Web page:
One big challenge we all face is understanding what’s good and what’s bad for us. And it’s harder when published research studies conflict. And so thanks to Roger Peng for posting on his Facebook page an article that led me to this article by Emily Oster: Cellphones Do Not Give You Brain Cancer, from the good folks at the 538 blog. I think this article would make a great classroom discussion, particularly if, before showing your students the article, they themselves brainstormed several possible experimental designs and discussed strengths and weaknesses of the designs.
The L.A. Times ran an article on data privacy today, which, I think it’s fair to say, puts “Big Data” in approximately the same category as fire. In the right hands, it can do good. But… http://www.latimes.com/nation/politics/politicsnow/la-pn-white-house-big-data-privacy-report-20140501,0,5624003.story
What do we fear more? Losing data privacy to our government, or to corporate entities? On the one hand, we (still) have oversight over our government. On the other hand, the government is (still) more powerful than most corporate entities, and so perhaps better situated to frighten. In these times of Snowden and the NSA, the L.A. Times ran an interesting story about just what tracking various internet companies perform. And it’s alarming.
My colleague Mark Hansen used to assign his class to keep a data diary. I decided to try it, to see what happened. I asked my Intro Stats class (about 180 students) to choose a day in the upcoming week, and during the day, keep track of every event that left a ‘data trail.’ (We had talked a bit in class about what that meant, and about what devices were storing data.
Since posting last month about data-sharing concerns with some popular apps, I’ve since learned about Cluefulapp.com which, apparently, helps us see how are data are used by iOS apps. For instance, according to Cluefulapp, Google Maps can read my address book, uses my iPhone’s unique ID, encruypts stored data, “could” track my location, and uses an anonymous identifier. Waze is somewhat similar. It “could” track my location [quotes are because I wonder what they mean by could—does it?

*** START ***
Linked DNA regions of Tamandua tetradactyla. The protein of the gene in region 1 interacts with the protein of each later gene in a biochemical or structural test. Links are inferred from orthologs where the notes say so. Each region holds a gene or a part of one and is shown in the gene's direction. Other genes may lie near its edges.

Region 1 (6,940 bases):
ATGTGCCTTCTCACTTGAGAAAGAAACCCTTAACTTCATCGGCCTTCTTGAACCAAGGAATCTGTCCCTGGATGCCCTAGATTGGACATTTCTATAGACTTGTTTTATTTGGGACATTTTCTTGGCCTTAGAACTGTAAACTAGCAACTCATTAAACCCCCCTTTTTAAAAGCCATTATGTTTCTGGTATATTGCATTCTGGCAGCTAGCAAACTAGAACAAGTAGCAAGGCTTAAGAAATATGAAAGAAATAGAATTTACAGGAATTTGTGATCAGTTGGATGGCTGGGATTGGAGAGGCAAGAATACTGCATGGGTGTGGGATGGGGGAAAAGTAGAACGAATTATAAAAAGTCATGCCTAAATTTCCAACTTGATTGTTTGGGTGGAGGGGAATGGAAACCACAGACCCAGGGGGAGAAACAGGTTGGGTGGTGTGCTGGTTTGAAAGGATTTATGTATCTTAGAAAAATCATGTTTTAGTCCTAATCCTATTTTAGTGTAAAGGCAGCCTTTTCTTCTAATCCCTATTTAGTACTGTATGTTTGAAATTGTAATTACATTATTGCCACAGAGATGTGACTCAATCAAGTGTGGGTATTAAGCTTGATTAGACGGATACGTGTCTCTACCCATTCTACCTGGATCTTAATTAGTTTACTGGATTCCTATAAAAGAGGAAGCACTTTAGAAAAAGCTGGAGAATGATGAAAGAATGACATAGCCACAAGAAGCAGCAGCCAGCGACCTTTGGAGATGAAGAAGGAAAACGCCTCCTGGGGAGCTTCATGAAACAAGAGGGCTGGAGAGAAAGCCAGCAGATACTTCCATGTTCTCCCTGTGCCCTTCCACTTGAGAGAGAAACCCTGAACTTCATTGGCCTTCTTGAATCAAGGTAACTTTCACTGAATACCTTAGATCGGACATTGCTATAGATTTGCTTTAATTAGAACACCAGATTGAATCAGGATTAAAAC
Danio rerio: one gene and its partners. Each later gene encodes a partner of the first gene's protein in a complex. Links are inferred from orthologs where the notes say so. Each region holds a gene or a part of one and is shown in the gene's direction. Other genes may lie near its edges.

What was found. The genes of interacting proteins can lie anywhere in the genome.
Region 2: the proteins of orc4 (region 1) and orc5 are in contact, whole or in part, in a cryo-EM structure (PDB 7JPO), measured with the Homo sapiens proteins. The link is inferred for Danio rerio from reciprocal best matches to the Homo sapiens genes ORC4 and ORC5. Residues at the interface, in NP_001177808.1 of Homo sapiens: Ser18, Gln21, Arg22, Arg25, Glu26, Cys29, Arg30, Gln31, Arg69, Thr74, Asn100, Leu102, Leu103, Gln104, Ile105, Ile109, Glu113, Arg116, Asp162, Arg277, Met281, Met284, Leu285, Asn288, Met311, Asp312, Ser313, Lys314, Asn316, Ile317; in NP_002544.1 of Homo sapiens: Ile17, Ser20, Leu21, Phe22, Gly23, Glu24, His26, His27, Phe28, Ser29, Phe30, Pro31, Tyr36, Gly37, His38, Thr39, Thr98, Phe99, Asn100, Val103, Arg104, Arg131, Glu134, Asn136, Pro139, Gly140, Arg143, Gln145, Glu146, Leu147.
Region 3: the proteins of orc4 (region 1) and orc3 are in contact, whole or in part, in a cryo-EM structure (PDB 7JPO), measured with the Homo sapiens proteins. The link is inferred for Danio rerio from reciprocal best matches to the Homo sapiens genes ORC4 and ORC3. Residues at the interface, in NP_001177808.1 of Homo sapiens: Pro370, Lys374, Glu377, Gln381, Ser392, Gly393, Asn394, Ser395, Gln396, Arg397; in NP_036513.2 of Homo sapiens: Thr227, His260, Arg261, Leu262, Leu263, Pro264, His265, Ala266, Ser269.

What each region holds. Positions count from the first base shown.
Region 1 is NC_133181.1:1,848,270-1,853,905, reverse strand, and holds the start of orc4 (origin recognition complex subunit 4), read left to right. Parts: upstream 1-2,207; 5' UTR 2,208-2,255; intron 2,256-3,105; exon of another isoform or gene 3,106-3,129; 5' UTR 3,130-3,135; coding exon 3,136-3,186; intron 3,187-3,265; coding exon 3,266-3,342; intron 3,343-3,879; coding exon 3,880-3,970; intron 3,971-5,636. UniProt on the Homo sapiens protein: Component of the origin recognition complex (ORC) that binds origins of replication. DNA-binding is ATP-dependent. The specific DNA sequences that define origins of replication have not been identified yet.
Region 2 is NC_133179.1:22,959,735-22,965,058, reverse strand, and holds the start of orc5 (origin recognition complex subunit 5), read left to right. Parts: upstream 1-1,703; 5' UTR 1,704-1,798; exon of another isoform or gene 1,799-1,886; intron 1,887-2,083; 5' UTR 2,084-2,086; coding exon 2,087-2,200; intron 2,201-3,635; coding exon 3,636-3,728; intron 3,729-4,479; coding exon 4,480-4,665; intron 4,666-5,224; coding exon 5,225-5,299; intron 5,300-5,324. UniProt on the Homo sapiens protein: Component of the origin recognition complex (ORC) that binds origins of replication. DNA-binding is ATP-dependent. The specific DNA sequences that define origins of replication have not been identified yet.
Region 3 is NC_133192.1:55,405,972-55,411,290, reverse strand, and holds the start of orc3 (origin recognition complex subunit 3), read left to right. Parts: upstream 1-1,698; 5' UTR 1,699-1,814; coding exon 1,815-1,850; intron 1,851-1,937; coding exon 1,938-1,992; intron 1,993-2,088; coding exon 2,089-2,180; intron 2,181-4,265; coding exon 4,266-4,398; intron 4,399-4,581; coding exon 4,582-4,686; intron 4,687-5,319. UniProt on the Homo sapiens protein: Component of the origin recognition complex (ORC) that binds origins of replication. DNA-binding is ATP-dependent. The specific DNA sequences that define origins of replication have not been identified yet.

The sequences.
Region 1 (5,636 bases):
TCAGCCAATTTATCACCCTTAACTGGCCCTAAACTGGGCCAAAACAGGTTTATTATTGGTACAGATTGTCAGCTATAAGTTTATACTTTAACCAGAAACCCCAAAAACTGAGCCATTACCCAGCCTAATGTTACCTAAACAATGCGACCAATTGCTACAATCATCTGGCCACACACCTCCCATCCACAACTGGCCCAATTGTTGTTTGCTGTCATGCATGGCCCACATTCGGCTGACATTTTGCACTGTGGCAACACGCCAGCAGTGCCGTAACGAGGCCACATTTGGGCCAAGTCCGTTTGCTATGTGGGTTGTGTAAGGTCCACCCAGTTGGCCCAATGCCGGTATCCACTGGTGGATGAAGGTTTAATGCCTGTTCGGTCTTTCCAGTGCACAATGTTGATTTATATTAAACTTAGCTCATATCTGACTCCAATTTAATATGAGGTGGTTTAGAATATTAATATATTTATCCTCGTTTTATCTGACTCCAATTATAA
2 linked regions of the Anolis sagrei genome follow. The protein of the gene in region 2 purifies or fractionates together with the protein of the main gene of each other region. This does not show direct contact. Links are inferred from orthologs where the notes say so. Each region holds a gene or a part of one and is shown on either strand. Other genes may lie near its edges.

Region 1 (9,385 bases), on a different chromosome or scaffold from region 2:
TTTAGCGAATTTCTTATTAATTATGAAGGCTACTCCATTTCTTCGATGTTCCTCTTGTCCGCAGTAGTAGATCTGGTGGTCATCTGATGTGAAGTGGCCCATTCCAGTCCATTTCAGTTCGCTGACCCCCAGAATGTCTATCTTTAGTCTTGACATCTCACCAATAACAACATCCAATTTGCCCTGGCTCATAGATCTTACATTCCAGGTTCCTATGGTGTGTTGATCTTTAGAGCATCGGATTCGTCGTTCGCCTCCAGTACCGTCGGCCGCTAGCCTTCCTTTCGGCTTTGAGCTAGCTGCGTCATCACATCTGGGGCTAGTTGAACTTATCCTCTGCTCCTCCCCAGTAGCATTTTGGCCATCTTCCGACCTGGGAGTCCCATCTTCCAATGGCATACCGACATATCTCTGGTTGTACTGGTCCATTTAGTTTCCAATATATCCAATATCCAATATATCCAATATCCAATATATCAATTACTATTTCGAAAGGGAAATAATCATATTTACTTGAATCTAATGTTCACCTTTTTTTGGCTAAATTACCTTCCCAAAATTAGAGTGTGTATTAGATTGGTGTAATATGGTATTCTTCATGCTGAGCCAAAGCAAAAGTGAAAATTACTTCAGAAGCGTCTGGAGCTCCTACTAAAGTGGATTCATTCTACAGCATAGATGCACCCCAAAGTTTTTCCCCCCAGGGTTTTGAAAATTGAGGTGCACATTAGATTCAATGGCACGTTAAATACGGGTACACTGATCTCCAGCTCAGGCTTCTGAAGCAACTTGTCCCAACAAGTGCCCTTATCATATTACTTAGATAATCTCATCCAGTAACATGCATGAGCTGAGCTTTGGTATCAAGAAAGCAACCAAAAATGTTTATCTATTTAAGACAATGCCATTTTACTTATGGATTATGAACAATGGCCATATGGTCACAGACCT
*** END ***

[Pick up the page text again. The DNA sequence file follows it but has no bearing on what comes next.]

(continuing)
The L.A. Times ran an interesting article about the new Federal Trade Commission(downloads) report, “Mobile Apps for Kids: Disclosures Still Not Making the Grade”, followed up on a February 2012 report, and concluded that “Yes, many apps included interactive features or shared kids’ information with third parties without disclosing these practices to parents.” I think this is issue is intriguing on many levels, but of central concern is the fact that as we go about our daily business (or play, as the case may be), we leave a data trail, sometimes unwittingly.
The L.A. Times today (Monday, November 19) ran an editorial about the benefits and costs of Big Data. I truly believe that statisticians should teach introductory students (and all students, really) about data privacy. But who feels they have a realistic handle on the nature of these threats and the size of the risk? I know I don’t. Does anyone teach this in their class? Let’s hear about it! In the meantime, you might enjoy reading (or re-reading) a classic on the topic by Latanya Sweeney: k-Anonymity: a model for protecting privacy.